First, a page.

Ghosts in Dance

I was invited earlier this year to be part of a national conference on U.K. higher education.

I was part of a pannel presentation entitled “Ghosts in Dance Education,” where a number of lecturers from a variety of dance h.e. institutions brought foward provocations from the point of view of various disciplines within the field.  Guided by the student voice (played admirably by Julia Gleich), we were trying to find ways of integrating history into practice.   I was invited to speak for the ghost of Rudolph von Laban, which I did with utmost delight, producing a presentation that I believe will long remain a favourite in my body of work.  It’s very short, and you can see it here.

Did you get the joke?

Maybe not.  You have to have had some Laban training.  The joke is that the entire presentation is organised as the performance of one of Laban’s own movement scales, and the text is related to the positions prescribed by the training execise.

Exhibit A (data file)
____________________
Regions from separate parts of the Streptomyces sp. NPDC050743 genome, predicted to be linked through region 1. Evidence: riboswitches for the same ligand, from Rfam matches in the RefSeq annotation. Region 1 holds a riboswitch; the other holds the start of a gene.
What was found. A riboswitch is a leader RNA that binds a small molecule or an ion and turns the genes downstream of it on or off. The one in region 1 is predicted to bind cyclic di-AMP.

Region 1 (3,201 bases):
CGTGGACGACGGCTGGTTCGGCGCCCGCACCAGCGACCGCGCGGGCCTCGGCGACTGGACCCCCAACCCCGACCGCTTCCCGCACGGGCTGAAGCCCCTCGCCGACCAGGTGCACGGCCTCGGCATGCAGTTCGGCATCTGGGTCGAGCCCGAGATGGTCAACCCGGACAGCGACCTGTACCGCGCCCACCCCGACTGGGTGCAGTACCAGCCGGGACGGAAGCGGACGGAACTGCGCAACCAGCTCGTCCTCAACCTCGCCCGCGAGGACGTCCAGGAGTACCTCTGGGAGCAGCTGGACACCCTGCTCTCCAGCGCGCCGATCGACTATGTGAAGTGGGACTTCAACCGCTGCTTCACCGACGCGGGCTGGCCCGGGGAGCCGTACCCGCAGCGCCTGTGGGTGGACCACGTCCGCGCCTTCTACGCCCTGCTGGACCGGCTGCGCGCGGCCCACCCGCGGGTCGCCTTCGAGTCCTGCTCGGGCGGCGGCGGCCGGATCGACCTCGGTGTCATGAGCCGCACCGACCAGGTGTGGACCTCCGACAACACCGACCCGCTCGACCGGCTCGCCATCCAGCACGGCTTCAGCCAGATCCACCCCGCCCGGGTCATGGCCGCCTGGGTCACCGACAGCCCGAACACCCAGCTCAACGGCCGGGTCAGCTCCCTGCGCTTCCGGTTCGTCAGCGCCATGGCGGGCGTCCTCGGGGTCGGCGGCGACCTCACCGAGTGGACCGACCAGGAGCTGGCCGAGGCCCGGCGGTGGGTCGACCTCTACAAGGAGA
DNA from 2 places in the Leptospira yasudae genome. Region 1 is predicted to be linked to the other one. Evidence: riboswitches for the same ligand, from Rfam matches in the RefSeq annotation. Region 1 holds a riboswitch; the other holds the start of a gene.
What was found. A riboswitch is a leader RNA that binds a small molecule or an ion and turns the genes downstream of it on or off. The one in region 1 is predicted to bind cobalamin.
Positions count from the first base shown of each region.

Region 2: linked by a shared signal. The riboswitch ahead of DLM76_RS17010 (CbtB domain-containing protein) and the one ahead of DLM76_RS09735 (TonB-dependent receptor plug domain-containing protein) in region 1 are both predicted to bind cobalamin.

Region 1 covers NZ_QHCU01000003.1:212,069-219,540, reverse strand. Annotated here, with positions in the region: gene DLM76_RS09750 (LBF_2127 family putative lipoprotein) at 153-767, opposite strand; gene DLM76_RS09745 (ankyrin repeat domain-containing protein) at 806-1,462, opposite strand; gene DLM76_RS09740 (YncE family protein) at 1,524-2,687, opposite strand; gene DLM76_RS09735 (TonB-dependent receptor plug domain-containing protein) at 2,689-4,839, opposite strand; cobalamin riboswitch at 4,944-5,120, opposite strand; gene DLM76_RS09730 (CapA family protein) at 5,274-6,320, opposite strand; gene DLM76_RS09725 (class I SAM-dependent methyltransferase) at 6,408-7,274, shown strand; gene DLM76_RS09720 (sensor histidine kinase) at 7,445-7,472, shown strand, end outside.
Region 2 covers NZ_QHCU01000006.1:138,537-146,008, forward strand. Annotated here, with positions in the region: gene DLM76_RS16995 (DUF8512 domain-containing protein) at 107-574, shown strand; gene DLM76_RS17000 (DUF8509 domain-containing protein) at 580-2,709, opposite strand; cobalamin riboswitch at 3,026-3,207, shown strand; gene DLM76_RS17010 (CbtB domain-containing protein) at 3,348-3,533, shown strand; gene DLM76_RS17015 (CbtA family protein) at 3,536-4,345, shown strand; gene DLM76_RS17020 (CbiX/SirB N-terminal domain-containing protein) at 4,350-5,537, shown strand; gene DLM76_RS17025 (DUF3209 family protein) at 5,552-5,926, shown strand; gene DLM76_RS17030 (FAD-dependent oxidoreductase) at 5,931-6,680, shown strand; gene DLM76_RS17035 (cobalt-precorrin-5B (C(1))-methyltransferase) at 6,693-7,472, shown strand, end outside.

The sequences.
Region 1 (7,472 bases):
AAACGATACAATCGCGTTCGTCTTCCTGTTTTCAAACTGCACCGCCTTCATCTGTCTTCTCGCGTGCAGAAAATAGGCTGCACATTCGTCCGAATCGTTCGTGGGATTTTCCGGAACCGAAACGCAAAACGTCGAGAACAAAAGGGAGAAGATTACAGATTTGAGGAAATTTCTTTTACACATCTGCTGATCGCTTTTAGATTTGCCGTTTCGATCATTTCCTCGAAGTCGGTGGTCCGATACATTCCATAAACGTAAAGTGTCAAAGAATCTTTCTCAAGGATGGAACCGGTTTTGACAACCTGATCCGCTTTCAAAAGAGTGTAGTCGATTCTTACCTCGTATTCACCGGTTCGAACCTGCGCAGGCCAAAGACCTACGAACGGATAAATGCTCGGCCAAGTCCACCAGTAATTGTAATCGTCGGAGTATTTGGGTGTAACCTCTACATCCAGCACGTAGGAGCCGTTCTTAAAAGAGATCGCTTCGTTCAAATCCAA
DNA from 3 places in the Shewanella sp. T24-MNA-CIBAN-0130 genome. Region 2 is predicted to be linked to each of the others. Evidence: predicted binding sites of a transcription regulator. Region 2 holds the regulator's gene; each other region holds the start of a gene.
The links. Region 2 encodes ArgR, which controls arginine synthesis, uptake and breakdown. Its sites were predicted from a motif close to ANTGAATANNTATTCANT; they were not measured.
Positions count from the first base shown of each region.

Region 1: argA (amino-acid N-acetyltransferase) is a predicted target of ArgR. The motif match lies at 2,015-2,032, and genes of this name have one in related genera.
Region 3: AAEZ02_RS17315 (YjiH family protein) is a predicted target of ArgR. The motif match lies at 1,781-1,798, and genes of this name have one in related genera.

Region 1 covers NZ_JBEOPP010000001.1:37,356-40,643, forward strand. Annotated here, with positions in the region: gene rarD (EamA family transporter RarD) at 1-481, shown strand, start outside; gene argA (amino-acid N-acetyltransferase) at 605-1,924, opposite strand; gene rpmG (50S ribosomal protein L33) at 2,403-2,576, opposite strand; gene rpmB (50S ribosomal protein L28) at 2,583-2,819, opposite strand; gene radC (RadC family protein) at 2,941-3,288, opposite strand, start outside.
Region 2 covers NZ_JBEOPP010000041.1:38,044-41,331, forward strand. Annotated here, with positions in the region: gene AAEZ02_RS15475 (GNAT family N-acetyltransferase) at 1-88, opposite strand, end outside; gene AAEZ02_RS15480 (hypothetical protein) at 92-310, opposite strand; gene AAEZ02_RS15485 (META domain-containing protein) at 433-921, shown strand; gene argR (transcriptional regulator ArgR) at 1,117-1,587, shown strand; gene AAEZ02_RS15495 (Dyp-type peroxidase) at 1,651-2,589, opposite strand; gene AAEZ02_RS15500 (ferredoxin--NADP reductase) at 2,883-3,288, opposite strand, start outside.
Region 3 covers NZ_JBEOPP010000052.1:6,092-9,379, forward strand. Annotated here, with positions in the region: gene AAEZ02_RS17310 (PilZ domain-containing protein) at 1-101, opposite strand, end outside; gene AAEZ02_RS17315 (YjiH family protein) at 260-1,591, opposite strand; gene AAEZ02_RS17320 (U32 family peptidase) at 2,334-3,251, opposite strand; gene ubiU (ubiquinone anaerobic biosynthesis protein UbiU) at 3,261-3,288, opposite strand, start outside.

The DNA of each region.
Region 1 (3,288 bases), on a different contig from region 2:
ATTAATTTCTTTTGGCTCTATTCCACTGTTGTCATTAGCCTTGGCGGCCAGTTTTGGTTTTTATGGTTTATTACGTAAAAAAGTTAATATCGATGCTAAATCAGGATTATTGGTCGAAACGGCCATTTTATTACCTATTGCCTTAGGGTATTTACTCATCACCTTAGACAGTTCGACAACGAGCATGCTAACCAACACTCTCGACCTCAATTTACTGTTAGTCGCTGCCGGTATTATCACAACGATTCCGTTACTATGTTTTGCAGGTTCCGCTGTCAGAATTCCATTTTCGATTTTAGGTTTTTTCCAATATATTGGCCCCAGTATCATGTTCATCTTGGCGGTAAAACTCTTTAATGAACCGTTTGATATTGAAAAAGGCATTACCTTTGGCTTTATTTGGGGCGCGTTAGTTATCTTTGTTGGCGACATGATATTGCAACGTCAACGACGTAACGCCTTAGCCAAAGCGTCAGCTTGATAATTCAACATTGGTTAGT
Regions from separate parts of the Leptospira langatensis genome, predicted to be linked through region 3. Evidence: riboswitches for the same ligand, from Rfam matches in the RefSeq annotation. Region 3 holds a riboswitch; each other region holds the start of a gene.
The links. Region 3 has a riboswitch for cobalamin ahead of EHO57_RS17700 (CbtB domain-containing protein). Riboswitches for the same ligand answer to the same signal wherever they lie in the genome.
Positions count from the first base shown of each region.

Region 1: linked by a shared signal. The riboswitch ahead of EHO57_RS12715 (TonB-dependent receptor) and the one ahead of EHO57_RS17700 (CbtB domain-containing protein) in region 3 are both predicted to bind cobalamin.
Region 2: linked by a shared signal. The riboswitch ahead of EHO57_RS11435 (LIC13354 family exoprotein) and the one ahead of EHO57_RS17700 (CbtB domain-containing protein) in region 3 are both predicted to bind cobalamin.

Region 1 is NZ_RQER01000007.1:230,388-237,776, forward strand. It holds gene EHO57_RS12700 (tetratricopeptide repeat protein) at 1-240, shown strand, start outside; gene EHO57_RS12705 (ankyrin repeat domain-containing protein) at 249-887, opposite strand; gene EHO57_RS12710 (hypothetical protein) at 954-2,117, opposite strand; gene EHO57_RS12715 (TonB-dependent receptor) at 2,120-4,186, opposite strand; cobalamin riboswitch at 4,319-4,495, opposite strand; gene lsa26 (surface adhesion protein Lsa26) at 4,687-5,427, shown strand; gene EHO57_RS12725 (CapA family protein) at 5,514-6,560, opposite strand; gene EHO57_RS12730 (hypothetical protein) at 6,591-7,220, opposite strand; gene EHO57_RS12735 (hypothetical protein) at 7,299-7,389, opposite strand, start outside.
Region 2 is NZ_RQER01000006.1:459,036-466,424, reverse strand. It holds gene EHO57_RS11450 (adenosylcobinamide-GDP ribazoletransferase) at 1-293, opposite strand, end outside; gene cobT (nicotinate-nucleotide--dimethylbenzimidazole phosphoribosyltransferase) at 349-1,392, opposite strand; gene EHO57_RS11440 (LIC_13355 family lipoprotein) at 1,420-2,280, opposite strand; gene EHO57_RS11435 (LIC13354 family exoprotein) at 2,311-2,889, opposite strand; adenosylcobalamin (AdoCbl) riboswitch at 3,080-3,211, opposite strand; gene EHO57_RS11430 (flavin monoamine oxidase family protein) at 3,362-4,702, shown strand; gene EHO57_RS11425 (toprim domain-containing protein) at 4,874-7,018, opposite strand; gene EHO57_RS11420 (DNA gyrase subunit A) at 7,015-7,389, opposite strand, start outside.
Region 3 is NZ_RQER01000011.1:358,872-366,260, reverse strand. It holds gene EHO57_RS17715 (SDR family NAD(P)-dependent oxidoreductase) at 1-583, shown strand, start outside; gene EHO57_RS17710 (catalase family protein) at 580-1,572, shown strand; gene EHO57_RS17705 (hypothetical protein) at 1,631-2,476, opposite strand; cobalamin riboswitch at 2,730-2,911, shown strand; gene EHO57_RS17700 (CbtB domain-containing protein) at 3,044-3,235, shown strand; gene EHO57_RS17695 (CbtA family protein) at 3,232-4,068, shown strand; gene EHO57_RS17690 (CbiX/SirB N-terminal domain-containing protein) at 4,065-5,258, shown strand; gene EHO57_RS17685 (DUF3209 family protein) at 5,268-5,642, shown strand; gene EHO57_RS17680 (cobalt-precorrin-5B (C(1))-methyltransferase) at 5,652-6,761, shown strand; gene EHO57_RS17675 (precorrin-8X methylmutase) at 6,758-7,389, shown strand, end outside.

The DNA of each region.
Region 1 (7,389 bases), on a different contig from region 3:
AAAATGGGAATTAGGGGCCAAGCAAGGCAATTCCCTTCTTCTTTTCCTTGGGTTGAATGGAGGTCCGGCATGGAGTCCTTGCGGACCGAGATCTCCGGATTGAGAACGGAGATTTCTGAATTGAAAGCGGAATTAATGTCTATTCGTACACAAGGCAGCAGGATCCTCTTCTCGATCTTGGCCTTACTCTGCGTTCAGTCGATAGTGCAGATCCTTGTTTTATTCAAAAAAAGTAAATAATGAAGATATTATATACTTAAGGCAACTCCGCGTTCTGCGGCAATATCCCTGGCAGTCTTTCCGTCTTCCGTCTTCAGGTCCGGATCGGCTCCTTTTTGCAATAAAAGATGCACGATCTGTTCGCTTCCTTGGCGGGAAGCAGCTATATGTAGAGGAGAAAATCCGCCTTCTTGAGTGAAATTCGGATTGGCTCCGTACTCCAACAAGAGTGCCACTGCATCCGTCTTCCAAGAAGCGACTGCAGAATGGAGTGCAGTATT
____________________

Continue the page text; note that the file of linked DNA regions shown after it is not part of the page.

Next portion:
It became somehow a metaphor for what I believe about dance, the integration of theory and practice, of history in the present, and what it means to communicate knowledge.  I share it in the hope that it can remain alive and perhaps be disseminated further.  Discussion of the words, the presentation format or the blog post itself are warmly welcomed.

For more information on the rest of the Ghosts in Dance pannel and its conclusions, links are on their way.


3 thoughts on “Ghosts in Dance”

  1. Clever. Just a few moments before I have to head the my class. The quick response is I enjoyed the way you blended your narration into the points of the A-scale, and I want to chat with you about teaching the theories and notation in current contexts. Would love to hear more about what you think!


  2. I do not know anything about Laban. However, I am really excited about your question, which is how to prevent the loss of a body of knowledge. Being invested in antiquity myself, I believe in cultural conservativeness but, as you said, one that is adapted to new contexts and situations. So your work is not just the Ghost of Laban, it is in fact, a haunting and daunting reminder of Laban. It reminds time and again that knowledge needs preservation and that it is not a monolith, it itself undergoes metamorphosis and transformation, way beyond its genesis.


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